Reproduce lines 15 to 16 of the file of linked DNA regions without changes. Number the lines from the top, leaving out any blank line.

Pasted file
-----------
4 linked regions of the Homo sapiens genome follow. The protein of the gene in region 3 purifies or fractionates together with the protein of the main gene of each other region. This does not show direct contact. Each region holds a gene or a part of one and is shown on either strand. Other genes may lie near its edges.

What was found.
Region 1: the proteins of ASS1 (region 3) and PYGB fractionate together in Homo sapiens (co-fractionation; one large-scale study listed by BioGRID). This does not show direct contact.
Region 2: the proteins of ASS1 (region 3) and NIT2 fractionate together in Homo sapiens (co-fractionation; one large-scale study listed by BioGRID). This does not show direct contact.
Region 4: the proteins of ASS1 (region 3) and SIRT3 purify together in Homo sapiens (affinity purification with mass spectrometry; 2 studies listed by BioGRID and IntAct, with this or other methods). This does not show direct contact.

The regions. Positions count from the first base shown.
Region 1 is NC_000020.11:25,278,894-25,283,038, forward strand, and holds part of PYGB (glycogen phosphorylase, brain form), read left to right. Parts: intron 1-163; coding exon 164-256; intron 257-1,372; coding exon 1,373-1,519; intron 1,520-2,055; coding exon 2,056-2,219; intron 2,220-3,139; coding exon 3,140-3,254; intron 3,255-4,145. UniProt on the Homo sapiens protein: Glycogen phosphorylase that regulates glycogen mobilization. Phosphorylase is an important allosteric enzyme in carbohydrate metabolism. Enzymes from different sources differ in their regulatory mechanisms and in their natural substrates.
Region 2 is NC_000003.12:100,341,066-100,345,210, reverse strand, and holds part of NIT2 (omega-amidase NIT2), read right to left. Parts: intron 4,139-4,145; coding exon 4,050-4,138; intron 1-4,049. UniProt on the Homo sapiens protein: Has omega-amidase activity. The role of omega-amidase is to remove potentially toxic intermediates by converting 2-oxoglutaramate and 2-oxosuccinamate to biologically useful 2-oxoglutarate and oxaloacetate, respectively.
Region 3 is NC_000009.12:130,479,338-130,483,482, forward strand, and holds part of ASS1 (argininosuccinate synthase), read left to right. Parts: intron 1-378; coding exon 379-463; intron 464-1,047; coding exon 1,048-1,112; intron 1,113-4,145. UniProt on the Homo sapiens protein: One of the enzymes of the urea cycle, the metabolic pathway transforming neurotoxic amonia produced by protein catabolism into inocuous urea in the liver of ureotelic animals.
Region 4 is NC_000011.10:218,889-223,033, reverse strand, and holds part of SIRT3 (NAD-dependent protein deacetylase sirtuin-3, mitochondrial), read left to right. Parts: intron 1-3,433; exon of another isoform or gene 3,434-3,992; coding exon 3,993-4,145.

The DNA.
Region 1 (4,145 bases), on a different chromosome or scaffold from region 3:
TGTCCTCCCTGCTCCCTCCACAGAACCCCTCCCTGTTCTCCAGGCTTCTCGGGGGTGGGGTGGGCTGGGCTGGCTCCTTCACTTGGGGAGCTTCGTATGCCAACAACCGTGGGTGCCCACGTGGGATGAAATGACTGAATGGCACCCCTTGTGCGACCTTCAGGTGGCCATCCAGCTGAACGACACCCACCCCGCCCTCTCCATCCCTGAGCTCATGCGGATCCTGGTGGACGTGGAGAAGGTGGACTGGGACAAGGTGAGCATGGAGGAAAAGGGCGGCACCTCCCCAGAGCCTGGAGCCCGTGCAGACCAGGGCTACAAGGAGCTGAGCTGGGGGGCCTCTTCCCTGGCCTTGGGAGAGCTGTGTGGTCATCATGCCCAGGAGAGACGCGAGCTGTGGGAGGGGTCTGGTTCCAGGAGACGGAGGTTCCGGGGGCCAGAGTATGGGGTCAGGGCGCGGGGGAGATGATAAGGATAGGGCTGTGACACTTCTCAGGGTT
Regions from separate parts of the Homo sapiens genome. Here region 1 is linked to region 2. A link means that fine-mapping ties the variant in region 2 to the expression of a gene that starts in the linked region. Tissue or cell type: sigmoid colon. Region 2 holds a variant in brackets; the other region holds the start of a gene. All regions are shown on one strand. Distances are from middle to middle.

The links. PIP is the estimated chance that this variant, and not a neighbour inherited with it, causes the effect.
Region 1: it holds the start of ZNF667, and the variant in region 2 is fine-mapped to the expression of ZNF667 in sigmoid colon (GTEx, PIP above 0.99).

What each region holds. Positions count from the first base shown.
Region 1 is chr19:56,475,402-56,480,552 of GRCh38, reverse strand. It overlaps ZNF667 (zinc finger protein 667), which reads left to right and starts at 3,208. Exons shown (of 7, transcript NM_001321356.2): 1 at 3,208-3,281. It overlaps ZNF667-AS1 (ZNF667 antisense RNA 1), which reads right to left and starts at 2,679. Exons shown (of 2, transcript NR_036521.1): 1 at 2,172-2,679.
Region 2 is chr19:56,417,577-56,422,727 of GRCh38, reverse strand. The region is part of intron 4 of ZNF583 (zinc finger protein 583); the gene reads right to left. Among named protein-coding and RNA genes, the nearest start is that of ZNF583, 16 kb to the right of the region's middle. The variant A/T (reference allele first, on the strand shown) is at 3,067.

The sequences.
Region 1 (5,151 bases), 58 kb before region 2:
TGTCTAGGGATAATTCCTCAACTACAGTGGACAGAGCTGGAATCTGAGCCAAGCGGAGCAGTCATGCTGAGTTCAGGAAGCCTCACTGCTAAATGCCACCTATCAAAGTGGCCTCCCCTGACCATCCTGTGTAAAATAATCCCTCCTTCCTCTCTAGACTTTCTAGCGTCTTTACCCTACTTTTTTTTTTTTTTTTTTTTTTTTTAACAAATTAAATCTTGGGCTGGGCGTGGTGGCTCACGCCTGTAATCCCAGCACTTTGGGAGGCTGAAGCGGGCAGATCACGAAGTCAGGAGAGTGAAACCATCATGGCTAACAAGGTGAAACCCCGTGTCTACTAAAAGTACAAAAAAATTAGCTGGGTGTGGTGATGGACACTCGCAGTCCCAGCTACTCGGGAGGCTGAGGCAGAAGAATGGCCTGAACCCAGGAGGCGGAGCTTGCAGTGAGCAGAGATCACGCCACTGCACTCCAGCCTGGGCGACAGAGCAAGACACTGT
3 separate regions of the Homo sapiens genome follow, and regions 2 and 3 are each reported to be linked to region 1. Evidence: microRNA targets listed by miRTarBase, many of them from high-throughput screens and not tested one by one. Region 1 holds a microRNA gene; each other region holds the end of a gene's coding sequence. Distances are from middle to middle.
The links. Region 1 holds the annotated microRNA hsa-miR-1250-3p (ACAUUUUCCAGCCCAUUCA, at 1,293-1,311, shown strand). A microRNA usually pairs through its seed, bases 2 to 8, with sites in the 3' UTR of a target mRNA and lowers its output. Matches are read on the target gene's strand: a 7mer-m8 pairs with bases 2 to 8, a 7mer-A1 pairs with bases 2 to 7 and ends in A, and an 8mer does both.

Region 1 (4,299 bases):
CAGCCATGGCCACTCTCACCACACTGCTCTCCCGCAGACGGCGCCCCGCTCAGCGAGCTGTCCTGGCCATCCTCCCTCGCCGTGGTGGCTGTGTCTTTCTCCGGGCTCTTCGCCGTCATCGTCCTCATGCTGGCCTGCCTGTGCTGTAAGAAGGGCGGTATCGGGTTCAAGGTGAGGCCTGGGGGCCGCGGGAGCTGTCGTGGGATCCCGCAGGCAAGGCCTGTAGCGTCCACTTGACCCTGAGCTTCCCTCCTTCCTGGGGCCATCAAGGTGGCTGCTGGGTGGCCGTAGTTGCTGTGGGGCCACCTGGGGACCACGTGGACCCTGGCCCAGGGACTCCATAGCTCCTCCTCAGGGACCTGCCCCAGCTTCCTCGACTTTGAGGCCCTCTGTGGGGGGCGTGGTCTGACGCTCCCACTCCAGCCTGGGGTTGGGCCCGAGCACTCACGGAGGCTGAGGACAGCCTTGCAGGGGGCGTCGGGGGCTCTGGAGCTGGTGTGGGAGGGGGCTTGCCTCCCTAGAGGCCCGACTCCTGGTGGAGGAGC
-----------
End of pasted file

The links. PIP is the estimated chance that this variant, and not a neighbour inherited with it, causes the effect.
Region 1: it holds the start of ZNF667, and the variant in region 2 is fine-mapped to the expression of ZNF667 in sigmoid colon (GTEx, PIP above 0.99).